Benny Goodman’s Carnegie Hall Concert 80th Anniversary

Dan Levinson (clarinet) soloing with the New York All-Star Big Band led by James Langton (tenor sax), with Randy Reinhart (cornet), above. (photo by Bruce Gast; courtesy www.danlevinson.com)

Jazz Travels with Bill Hoffman

January 16 marked the 80th anniversary of Benny Goodman’s historic Carnegie Hall concert. The event was commemorated at two New Jersey locations ten days and about the same number of miles apart. The first was on the 14th at the Algonquin Arts Theatre in Manasquan, where James Langton’s New York All-Star Big Band performed as part of the Sunday afternoon jazz series curated by Dan Levinson. This concert was not a note-for-note re-creation of the original, although all the full-band numbers from the original were included. It was better than that, because it allowed the band to feature other great tunes that Goodman recorded and/or played before and after Carnegie Hall.

previous arrow
next arrow
Slider

The show began with Dan, the band’s nominal leader, alone on stage, verbally describing the factors that brought the concert about. Then after a few bars of a scratchy recording of the opening number “Don’t Be That Way,” he said: “If you had been at Carnegie Hall that night, this is not what you heard. THIS is what you heard…” Whereupon the curtain rose and the band launched into the tune, to great applause from the nearly full house.

While the first two songs did adhere to the original program, from then on the playlist was altered to allow several of the band members to show their stuff. For example, there were several solos from trumpeter Mike Davis that Harry James played in 1938, plus a note-perfect re-creation of Ziggy Elman’s tour de force on “And the Angels Sing.” On two songs originally performed by Goodman’s sextet, pianist Craig Gildner switched to guitar and reedman Mark Lopeman replaced him on piano. Mark is an unheralded anchor in any band. He’s been a regular in Vince Giordano’s Nighthawks for many years, and plays in other bands as well, in addition to being an outstanding arranger. Trombonists Jim Fryer and Harvey Tibbs also had notable solos. The 1938 concert had only two vocals by Martha Tilton. Adhering to the original program would have short-changed Molly Ryan, who to these ears is better than either Martha or Helen Ward, Goodman’s other vocalist in his band’s early years. Instead, Molly sang three additional songs.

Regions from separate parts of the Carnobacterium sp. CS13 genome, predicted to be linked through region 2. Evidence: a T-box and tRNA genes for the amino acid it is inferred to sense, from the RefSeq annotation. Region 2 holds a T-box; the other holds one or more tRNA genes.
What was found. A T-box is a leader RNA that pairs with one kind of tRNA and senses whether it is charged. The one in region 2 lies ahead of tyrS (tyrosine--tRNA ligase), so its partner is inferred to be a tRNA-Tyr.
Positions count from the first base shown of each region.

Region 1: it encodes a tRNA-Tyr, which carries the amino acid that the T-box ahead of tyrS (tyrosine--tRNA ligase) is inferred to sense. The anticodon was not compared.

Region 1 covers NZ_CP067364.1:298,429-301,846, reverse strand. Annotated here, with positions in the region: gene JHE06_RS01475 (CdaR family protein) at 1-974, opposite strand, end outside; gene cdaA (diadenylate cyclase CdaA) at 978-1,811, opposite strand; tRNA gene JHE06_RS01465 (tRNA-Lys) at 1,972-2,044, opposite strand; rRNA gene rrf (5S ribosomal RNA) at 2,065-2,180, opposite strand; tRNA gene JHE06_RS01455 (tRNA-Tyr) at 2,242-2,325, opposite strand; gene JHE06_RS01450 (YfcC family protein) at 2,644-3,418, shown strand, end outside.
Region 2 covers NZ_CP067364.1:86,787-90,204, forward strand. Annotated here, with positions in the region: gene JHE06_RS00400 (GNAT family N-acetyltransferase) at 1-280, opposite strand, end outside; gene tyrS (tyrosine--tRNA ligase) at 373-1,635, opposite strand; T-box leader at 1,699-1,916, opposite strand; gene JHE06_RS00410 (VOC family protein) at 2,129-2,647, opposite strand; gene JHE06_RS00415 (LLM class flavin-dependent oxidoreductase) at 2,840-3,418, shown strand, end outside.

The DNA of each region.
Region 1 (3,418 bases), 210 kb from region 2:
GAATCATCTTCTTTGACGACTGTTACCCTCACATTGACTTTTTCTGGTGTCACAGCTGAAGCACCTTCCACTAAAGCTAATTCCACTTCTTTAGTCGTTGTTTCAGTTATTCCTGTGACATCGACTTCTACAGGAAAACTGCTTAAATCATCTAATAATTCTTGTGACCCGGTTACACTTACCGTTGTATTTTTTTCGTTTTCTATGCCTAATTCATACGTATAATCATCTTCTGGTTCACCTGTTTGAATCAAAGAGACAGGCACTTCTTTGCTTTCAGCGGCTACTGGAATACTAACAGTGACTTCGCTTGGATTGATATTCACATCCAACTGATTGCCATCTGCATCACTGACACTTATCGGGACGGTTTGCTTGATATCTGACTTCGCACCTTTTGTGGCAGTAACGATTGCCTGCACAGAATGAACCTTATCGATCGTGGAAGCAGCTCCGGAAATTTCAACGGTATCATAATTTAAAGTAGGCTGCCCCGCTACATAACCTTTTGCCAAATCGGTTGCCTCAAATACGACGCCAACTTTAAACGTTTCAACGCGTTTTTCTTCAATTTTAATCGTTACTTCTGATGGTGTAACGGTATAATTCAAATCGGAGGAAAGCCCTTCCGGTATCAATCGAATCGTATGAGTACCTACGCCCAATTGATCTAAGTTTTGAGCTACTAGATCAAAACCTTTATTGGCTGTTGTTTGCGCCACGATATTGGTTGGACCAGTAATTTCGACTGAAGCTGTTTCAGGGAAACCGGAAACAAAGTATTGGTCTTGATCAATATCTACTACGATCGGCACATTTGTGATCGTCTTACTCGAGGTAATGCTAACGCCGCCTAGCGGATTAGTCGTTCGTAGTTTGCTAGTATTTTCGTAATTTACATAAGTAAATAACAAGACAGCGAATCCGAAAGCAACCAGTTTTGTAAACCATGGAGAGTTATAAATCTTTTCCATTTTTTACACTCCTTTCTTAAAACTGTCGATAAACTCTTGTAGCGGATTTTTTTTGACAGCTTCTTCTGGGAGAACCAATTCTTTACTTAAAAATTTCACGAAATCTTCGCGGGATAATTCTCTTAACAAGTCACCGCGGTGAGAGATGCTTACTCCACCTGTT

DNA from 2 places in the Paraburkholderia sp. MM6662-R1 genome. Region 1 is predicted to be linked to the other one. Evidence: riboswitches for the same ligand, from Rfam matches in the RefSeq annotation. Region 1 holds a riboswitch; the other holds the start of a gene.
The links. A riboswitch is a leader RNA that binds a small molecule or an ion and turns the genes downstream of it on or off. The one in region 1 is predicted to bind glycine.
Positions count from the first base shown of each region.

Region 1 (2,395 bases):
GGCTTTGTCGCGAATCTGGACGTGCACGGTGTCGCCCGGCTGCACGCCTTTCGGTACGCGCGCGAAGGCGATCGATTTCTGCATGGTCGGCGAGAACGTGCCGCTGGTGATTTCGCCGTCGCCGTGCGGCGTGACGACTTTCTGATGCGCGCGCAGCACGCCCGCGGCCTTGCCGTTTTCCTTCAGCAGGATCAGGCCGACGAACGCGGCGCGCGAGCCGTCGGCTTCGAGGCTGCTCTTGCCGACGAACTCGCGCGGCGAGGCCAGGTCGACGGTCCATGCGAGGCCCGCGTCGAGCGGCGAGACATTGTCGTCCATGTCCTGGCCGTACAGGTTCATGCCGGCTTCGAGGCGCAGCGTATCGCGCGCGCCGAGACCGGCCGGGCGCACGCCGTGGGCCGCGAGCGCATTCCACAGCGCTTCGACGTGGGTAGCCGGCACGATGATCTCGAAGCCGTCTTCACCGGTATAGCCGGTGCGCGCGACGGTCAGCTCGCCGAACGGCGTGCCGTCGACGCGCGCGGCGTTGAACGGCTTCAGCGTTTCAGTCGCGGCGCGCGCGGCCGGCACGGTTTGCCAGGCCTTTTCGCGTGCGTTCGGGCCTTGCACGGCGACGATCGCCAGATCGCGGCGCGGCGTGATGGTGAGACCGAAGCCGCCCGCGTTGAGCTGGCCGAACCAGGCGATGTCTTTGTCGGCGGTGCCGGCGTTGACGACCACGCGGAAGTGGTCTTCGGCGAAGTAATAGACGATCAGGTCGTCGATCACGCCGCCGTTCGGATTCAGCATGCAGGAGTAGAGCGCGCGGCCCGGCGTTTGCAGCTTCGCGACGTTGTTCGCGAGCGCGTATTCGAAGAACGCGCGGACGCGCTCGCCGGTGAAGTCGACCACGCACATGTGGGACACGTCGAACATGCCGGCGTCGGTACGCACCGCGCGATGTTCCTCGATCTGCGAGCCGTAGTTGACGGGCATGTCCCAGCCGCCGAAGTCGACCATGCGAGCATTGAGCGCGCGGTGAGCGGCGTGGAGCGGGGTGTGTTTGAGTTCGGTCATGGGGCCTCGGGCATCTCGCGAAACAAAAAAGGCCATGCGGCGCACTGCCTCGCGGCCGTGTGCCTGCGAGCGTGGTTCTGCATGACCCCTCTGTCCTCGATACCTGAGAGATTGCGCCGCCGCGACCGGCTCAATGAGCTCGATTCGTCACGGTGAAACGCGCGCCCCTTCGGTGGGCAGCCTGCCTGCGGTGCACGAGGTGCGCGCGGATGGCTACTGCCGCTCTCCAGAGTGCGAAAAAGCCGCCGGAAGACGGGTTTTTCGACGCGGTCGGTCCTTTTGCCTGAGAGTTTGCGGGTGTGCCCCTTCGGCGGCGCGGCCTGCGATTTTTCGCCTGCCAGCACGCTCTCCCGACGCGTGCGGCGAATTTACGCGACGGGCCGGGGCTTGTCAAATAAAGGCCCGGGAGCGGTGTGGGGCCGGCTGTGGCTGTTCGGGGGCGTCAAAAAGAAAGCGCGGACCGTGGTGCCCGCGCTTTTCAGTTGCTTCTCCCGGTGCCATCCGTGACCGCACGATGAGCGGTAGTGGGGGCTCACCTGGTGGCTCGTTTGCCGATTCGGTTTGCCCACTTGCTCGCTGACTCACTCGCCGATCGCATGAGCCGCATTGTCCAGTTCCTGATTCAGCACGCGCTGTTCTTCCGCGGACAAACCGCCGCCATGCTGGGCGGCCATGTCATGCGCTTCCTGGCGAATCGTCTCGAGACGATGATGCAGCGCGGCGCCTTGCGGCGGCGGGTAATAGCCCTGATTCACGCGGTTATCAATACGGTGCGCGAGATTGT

Here’s the rest of the lineup: Dan, Langton, Lopeman, Will and Peter Anderson on reeds; the aforementioned Fryer and Tibbs on trombones; Mike Davis, Brian Pareschi, and Joe Boga on trumpets; Rob Adkins on bass; Craig Gildner (from the Washington, DC area) on piano, Kevin Dorn on drums, Molly on guitar and vocals, and several tunes featuring vibraphonist Matt Hoffmann. One would be hard-pressed to find a better band. James Langton has spent untold hours locating, and then entering note-by-note into a music software program, original charts played by the leading Swing Era bands. Earlier efforts included charts of Goodman and Glenn Miller. Now the NYA-SBB has just released a CD titled “The Unheard Artie Shaw;” the official launch thereof took place on February 11 at the Cutting Room in Manhattan (but had not yet occurred as I was writing this, and I’ll have a report in a subsequent column).